“Spread the conference info to other health authorities, thank you, excellent”
The Wellspring Conference was held at St. Paul’s Hospital in Vancouver on October 24-25, 2013. With over 200 participants, it was a potpourri of health practitioners, researchers, outreach workers and activists with a passion for exploring different ways to support individuals and communities affected by trauma.
The conference was a grassroots initiative to provide “frontline” staff working with marginalized populations the opportunity to learn about the latest trauma research and developments in both trauma informed and trauma specific practices. Keynotes, panels and workshops focused on theoretical and experiential learning.
The research component included presentations by Dr. Thomas Kerr on the impact of trauma on the health of injection drug users, and Dr. Christian Schutz on the possible epigenetic effects of childhood trauma that may contribute to a range of adult mental health disorders.
Dr. Gabor Mate delivered a keynote speech on the neuroscience of attachment and the need for compassionate engagement with trauma survivors.
Trauma specific practices
Trauma “specific” practices are focused on the treatment of trauma through therapeutic interventions. The conference provided an opportunity for participants to explore diverse treatment modalities, including yoga therapy, somatic therapy, art therapy, first nation cultural practices and mindfulness-based approaches.
Trauma informed practices
Trauma “informed” principles include trauma awareness, safety and trustworthiness, choice and collaboration, and the building of strengths and skills. Trauma informed practices are based on these principles and work at the client, staff, agency and system levels.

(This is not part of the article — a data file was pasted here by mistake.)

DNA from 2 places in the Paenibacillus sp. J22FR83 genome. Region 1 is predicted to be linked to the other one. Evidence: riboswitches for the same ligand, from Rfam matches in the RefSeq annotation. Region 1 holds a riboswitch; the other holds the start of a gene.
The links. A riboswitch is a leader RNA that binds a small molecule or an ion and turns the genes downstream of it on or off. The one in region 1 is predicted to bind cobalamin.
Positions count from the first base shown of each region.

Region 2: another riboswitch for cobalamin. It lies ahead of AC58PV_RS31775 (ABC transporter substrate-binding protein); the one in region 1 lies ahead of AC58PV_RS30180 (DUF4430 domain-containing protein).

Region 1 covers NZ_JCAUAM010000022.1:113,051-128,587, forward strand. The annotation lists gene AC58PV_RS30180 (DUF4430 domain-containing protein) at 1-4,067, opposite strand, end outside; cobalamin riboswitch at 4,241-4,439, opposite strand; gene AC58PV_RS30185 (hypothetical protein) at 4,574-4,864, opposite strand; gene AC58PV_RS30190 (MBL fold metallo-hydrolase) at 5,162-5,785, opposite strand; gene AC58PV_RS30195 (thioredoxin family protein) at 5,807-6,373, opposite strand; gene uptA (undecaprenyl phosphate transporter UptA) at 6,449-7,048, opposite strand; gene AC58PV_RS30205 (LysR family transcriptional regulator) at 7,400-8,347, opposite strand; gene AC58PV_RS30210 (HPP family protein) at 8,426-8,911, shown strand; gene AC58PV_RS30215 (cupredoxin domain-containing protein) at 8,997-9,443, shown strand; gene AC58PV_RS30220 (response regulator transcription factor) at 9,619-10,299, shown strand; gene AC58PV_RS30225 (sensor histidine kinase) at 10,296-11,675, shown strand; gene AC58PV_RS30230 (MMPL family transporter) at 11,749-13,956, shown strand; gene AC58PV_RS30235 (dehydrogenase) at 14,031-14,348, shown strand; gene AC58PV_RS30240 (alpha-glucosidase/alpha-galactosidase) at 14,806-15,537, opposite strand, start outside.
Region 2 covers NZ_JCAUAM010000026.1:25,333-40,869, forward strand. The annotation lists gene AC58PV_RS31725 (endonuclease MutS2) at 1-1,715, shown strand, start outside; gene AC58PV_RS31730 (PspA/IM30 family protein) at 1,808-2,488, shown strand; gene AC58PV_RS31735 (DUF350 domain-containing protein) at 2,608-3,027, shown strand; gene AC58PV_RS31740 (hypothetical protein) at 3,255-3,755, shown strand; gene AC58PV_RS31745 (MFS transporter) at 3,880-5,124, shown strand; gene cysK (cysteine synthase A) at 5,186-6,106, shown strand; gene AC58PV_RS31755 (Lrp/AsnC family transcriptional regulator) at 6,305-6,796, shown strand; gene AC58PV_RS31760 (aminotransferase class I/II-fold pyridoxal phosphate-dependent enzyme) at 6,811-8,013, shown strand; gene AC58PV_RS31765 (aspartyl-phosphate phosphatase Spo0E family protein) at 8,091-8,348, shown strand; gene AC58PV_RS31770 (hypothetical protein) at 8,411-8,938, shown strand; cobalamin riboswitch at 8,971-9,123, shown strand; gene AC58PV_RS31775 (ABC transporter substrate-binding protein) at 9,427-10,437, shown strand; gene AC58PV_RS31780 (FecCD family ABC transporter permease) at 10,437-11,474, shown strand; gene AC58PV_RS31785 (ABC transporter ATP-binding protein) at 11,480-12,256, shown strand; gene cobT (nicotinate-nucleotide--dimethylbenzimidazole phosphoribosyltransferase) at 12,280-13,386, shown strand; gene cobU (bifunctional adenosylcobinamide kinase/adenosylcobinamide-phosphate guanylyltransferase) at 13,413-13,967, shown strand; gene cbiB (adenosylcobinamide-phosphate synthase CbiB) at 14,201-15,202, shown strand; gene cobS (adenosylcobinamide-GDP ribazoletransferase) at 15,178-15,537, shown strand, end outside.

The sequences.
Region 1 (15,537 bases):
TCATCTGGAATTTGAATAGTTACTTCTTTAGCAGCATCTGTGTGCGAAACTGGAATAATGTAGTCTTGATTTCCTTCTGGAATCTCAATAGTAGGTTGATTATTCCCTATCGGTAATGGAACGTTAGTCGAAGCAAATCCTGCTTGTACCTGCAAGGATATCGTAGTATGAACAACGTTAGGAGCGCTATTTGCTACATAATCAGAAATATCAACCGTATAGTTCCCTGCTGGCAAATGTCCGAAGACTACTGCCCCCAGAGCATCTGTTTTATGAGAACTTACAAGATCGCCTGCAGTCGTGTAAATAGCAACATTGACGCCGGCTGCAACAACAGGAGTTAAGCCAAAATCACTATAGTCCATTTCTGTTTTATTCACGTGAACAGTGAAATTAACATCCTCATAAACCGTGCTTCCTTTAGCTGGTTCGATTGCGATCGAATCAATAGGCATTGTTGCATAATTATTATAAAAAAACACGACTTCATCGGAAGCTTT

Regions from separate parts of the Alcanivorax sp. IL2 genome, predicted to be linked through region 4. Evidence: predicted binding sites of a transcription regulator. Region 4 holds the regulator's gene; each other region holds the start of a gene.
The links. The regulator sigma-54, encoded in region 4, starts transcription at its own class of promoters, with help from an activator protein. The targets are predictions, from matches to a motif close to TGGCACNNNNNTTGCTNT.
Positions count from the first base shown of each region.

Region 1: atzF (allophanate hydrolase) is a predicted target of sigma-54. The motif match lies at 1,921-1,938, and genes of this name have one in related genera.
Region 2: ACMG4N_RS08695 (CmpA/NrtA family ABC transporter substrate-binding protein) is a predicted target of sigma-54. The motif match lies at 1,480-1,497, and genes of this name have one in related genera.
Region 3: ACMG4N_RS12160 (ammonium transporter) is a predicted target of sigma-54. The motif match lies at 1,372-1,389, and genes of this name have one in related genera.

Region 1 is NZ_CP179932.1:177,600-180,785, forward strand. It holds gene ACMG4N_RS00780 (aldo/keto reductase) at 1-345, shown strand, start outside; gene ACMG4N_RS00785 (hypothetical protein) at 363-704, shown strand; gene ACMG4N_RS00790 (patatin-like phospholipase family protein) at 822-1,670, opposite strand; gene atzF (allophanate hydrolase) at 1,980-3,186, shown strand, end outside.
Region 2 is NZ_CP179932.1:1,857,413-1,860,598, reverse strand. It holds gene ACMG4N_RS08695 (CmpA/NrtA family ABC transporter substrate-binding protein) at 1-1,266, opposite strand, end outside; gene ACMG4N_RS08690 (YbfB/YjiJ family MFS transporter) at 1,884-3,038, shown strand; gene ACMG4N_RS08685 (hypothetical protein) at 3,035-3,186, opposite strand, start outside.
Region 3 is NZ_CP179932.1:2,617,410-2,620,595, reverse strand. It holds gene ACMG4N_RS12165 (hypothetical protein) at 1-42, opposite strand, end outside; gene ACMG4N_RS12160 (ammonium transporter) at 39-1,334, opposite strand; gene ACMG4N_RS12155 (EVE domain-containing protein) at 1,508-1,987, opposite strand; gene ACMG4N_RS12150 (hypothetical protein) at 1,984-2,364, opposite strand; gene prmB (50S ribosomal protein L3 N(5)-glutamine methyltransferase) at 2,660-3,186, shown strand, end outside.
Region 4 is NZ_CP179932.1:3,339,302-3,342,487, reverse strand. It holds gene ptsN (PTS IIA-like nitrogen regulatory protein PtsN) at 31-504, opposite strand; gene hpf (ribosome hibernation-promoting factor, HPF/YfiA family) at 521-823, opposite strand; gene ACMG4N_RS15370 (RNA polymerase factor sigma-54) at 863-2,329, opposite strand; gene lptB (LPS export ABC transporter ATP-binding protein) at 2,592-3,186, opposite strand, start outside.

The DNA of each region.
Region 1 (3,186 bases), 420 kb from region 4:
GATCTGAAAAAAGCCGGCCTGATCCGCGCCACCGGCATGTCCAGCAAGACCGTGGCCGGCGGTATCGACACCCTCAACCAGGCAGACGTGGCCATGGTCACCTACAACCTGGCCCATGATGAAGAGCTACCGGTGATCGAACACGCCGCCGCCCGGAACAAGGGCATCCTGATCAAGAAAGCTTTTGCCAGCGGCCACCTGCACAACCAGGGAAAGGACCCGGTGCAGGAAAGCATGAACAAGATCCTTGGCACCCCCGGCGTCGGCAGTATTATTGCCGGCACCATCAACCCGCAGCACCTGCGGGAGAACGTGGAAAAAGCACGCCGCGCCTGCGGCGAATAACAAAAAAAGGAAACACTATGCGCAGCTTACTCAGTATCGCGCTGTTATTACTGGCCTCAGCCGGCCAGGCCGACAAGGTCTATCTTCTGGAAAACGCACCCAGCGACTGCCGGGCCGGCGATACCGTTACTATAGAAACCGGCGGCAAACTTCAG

The conference included a panel that presented on trauma informed practices (TIP) in the areas of programming for women, mental health services and youth services.
- Terri-Lee Seeley, program coordinator at the Heartwood Centre for Women, provided a workshop to discuss the implementation of TIP at conference participants’ work sites.
- Elaine Miller-Karas, from the Trauma Resource Institute in California, provided a two hour workshop that included both trauma informed and trauma specific approaches focused on building individual and community resiliency. We hope she will return to Vancouver in 2014 to offer “Train the Trainer” workshops.
The conference included a number of presenters who bring together community activism, advocacy and direct services to their work with populations affected by trauma. These included Women Against Violence Against Women, the Positive Women’s Network and the Maximally Assisted Therapy program.
A panel on the “Lived Experience of Refugee and Migrant Communities” was offered. In addition, an educational tool called the “Downtown Eastside Monopoly” game was presented by the Carnegie Outreach Program and demonstrated the significant social and economic challenges faced by DTES residents living on an inadequate fixed income.
The trauma “perspective” which has developed since the late 1970’s is an expanding area that includes advances in biomedical, clinical, health service and population health fields of research and practice. The Wellspring Conference was an attempt to explore these different fields at work in our local community. The conference’s greatest achievement was its embodiment of the conviction that hope and healing can emerge from the devastation caused to individuals and communities by traumatic events.
“I thought the entire theme of trauma, hope and healing is so relevant to our work. I learned so much from the speakers. It also helped me reframe some of my work and acknowledge that we do not work from a trauma–informed practice.”